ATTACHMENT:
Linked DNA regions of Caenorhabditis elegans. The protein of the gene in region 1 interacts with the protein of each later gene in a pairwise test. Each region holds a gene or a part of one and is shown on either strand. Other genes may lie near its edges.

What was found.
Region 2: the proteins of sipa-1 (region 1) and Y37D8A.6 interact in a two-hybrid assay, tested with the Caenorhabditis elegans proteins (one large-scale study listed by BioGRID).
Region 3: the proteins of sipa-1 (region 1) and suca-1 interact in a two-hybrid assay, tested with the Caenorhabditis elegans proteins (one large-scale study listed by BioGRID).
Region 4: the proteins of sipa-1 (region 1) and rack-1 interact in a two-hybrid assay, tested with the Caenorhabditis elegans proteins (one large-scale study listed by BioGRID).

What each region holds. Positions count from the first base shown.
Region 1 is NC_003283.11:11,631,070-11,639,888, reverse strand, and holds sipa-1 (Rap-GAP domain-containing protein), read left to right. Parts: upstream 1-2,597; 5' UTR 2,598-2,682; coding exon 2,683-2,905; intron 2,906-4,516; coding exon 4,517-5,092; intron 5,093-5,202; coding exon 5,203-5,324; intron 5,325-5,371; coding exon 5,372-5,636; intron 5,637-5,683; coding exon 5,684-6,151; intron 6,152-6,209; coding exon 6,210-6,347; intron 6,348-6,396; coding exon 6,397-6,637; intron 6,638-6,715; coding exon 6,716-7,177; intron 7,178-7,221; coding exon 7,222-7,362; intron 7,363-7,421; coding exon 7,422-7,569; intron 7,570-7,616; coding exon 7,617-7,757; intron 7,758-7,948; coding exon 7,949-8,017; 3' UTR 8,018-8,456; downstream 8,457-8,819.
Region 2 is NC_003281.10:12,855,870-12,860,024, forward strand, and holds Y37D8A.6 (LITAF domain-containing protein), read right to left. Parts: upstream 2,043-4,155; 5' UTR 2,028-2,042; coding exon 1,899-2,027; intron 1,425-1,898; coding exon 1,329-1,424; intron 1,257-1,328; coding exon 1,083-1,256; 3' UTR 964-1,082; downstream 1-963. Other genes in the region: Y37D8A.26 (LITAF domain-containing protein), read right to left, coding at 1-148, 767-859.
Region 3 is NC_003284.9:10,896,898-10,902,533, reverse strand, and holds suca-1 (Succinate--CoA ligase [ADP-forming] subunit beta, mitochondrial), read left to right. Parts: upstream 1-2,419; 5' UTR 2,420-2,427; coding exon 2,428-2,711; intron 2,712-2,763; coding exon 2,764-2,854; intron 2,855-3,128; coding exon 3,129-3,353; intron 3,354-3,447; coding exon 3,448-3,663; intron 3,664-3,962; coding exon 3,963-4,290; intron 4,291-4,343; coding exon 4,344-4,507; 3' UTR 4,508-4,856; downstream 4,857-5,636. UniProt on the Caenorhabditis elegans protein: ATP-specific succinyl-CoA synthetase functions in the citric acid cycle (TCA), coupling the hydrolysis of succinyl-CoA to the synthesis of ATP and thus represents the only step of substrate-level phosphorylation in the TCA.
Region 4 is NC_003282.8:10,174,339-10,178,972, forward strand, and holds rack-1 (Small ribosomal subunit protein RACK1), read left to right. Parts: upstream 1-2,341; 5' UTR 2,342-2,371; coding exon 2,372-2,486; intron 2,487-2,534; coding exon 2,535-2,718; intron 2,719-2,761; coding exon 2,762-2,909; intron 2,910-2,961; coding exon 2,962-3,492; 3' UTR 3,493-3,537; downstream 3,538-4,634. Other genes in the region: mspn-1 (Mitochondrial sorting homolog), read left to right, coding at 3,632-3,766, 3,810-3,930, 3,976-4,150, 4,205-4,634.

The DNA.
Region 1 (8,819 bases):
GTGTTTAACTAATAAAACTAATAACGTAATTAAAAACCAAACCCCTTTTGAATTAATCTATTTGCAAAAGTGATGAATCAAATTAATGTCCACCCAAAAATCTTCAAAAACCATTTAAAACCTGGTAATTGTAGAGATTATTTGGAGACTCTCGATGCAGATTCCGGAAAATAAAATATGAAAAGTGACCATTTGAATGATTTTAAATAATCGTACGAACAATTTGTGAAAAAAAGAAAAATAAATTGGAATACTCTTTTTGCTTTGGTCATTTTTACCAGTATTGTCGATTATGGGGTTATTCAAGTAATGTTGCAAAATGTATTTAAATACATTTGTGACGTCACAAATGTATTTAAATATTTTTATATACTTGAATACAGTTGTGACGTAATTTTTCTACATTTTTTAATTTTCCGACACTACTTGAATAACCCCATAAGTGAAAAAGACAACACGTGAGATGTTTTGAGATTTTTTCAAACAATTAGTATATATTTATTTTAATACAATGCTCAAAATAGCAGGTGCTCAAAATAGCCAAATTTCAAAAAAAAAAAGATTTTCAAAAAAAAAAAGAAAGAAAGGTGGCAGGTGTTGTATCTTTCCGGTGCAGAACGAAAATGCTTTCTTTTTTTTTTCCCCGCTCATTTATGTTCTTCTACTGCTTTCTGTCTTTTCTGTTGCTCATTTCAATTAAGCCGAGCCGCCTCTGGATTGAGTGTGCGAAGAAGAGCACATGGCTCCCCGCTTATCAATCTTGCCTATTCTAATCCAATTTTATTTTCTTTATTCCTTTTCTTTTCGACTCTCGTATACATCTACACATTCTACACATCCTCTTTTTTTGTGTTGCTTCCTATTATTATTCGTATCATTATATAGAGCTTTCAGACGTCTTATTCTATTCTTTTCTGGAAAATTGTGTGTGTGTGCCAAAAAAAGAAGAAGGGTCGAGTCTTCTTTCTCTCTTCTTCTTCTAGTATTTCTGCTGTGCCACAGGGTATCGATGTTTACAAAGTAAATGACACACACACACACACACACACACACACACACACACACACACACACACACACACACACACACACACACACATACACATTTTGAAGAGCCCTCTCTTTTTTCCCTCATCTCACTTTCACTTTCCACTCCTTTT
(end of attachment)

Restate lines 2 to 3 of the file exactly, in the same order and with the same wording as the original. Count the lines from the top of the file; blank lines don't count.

What was found.
Region 2: the proteins of sipa-1 (region 1) and Y37D8A.6 interact in a two-hybrid assay, tested with the Caenorhabditis elegans proteins (one large-scale study listed by BioGRID).